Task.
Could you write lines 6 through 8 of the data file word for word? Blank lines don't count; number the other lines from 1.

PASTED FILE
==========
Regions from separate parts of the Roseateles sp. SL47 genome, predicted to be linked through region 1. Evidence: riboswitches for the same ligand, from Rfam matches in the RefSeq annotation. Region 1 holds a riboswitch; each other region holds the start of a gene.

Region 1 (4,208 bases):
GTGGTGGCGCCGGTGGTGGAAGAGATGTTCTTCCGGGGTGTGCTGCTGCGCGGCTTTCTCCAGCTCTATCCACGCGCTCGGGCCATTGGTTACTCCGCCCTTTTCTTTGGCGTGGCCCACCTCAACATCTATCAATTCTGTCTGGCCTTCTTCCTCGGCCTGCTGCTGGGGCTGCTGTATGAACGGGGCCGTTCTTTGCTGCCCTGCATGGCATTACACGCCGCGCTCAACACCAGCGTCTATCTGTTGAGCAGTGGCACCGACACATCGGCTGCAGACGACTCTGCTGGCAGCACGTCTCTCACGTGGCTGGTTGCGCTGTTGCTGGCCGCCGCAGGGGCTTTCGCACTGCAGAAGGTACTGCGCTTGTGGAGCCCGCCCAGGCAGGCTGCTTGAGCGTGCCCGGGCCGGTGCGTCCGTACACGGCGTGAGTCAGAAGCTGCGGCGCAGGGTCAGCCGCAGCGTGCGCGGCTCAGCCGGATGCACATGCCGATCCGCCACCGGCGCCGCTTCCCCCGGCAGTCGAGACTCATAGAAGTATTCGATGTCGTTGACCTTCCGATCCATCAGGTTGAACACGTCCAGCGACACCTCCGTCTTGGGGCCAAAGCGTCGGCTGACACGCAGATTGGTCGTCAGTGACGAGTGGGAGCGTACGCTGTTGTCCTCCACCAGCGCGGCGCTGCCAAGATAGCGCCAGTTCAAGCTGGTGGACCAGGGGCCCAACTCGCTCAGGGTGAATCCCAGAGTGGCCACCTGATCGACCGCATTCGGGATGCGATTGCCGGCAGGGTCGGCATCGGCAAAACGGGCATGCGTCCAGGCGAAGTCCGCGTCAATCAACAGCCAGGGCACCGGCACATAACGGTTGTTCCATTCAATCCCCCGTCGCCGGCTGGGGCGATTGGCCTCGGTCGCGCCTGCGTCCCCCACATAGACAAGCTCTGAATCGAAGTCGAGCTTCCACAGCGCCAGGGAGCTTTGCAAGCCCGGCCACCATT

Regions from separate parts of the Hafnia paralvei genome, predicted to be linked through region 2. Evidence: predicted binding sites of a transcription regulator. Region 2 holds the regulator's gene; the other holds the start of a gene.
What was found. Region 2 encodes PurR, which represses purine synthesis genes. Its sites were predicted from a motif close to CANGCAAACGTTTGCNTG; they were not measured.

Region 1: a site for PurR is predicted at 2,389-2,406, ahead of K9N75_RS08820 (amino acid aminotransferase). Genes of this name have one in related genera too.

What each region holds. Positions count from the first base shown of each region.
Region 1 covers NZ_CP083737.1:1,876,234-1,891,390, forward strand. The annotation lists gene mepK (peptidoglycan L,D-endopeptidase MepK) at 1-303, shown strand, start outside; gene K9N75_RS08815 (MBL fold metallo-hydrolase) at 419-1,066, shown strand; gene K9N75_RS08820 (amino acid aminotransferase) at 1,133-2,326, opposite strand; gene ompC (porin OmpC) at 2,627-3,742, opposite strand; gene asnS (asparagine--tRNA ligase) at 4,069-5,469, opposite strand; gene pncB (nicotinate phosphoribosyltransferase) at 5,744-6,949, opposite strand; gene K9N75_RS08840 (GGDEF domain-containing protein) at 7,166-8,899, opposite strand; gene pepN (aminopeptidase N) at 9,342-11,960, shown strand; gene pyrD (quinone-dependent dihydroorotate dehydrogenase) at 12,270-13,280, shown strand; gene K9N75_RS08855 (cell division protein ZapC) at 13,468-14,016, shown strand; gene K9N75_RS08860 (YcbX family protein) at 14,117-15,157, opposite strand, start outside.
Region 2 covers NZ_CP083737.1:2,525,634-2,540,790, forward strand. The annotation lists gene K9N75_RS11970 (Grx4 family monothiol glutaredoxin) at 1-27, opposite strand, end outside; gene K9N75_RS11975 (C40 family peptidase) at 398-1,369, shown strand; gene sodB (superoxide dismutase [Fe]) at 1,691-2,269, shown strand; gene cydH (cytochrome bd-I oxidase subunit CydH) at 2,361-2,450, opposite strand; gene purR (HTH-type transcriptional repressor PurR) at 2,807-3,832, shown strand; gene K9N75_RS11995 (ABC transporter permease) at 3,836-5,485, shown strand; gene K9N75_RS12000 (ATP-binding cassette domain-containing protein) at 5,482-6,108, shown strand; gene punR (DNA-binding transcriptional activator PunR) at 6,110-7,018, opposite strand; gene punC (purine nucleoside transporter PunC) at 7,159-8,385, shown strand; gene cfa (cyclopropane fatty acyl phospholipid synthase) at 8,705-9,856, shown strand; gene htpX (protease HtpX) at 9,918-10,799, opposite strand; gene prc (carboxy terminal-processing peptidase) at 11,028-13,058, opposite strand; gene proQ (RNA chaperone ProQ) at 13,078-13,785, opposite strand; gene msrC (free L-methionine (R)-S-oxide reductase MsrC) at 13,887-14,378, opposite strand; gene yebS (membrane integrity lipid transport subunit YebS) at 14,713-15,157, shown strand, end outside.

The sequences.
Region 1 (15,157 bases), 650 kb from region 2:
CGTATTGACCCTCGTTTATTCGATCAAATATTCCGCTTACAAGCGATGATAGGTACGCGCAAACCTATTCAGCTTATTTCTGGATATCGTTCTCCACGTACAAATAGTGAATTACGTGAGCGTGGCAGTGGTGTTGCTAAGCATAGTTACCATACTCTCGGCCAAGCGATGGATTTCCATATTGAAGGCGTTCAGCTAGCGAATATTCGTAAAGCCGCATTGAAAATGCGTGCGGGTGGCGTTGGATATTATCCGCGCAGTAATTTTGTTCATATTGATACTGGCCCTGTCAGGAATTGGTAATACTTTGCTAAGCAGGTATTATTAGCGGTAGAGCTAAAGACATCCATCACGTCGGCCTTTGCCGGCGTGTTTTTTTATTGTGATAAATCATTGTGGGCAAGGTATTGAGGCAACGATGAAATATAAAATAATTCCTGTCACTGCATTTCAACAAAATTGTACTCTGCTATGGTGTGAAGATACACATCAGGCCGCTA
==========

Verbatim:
Region 1: a site for PurR is predicted at 2,389-2,406, ahead of K9N75_RS08820 (amino acid aminotransferase). Genes of this name have one in related genera too.

What each region holds. Positions count from the first base shown of each region.
Region 1 covers NZ_CP083737.1:1,876,234-1,891,390, forward strand. The annotation lists gene mepK (peptidoglycan L,D-endopeptidase MepK) at 1-303, shown strand, start outside; gene K9N75_RS08815 (MBL fold metallo-hydrolase) at 419-1,066, shown strand; gene K9N75_RS08820 (amino acid aminotransferase) at 1,133-2,326, opposite strand; gene ompC (porin OmpC) at 2,627-3,742, opposite strand; gene asnS (asparagine--tRNA ligase) at 4,069-5,469, opposite strand; gene pncB (nicotinate phosphoribosyltransferase) at 5,744-6,949, opposite strand; gene K9N75_RS08840 (GGDEF domain-containing protein) at 7,166-8,899, opposite strand; gene pepN (aminopeptidase N) at 9,342-11,960, shown strand; gene pyrD (quinone-dependent dihydroorotate dehydrogenase) at 12,270-13,280, shown strand; gene K9N75_RS08855 (cell division protein ZapC) at 13,468-14,016, shown strand; gene K9N75_RS08860 (YcbX family protein) at 14,117-15,157, opposite strand, start outside.